Every aspect of the organization is up for disruption. In 1949, ADP became the first company to offer outsourced payroll services to firms. Today, one out of every six workers gets paid by ADP's direct deposit in the bank (a handful still get a paper check). ADP's mobile solution app now has 16 million users who log in 33 million times per month. Millennials and Gen Z employees certainly prefer electronic money than physical money. In response to that, ADP has created a Pay Card. This acts like a debit card where a part of or the entire salary can get paid. It is like having your entire bank available in your wallet. So, how does this transition to digital pay impacting the employer-employee relationship?
Emotions make it special
In one of the places where I worked, I remember paying the Management Trainees their first salary in cash (even though we could have done a bank transfer). Along with that, I had included a handwritten note for each one that said, "This will be the least you will ever earn in a month, but you will always remember this payday." Years after that incident, whenever I meet people from that cohort, they still recall how special their first payday was. Will that bond need to be recreated as the world moves towards digital paychecks?
Equality can take many forms
As the world moves towards an open talent economy, organizations have to learn to work with more and more freelancers spread out all over the world. A freelancer told me that she works with a US-based firm who prices the project fee in US dollars. She jokes, "Because of the currency fluctuation, some months are better than others because I make a bit more. And in some, I make less. But when I travel around the world, I have greater control over what the dollar amount will mean in any country. I feel I have more control." Think about it, that is just what the ADP pay card does. The Pay Card may just be the default mode of payment for the gig economy because of its ability to personalize the paychecks.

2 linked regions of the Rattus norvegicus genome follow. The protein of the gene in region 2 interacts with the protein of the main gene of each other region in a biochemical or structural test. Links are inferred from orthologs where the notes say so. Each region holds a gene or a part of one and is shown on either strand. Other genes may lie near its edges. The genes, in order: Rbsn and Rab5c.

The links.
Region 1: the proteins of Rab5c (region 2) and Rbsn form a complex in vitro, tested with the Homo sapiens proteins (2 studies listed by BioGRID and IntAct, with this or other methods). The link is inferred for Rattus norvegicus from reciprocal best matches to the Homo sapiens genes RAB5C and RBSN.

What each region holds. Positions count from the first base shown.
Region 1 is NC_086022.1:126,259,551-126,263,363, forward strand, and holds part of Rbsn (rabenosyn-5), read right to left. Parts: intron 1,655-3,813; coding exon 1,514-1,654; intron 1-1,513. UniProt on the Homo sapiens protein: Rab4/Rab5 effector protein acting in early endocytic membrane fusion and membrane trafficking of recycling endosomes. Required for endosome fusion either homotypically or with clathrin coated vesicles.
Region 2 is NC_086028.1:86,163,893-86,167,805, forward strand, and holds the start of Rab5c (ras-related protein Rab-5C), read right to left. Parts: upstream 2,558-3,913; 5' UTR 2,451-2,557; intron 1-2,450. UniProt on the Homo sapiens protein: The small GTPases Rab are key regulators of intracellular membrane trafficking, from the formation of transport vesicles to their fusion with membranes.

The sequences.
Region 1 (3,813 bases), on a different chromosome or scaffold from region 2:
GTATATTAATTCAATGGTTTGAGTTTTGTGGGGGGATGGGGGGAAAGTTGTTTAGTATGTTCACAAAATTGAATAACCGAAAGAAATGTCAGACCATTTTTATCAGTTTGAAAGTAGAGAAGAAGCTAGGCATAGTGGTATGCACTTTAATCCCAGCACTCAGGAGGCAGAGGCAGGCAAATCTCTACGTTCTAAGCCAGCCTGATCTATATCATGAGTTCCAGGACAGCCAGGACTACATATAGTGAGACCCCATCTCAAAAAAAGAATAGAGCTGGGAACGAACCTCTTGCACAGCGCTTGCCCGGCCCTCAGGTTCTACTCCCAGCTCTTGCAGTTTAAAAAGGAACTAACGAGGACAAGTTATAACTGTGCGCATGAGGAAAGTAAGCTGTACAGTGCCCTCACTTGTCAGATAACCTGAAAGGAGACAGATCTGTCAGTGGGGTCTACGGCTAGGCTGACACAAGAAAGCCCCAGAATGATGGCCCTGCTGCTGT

Equality in a hyper-connected world
The seller always has more information. The more information that the seller discloses, the more trust is generated in the minds of the buyers. Several websites offer what people doing the same job are making in other companies. In Sweden, it is possible to request salary information about anybody with a simple phone call. Swedes believe that it is a by-product of democratic ideals that they live by. The Swedes also have a Minister for Gender Equality. The aim is to reduce the gender pay gap. Who asks for this information? Either someone who is aggrieved or someone who is just curious. Information about everyone's pay leads to conversations about equal pay for equal work. It is a starting point to tackle discriminatory pay practices – like entry-level engineers from one college being paid higher or lower salary than engineers hired from another college. This kind of a bias for "pedigree" generates angst.
Go to SmartLabel.org and you can look up the information about the ingredients of more than 3500 products made by Procter & Gamble. You can decide whether the ingredients are safe for you. Or is it too harsh? And what does it do to the environment?
At the turn of the century, Nike got criticized for allowing their suppliers to exploit workers, paying below the minimum wage, excessive working hours and failing to provide safe working conditions. They have since then worked hard to check the working conditions of their suppliers.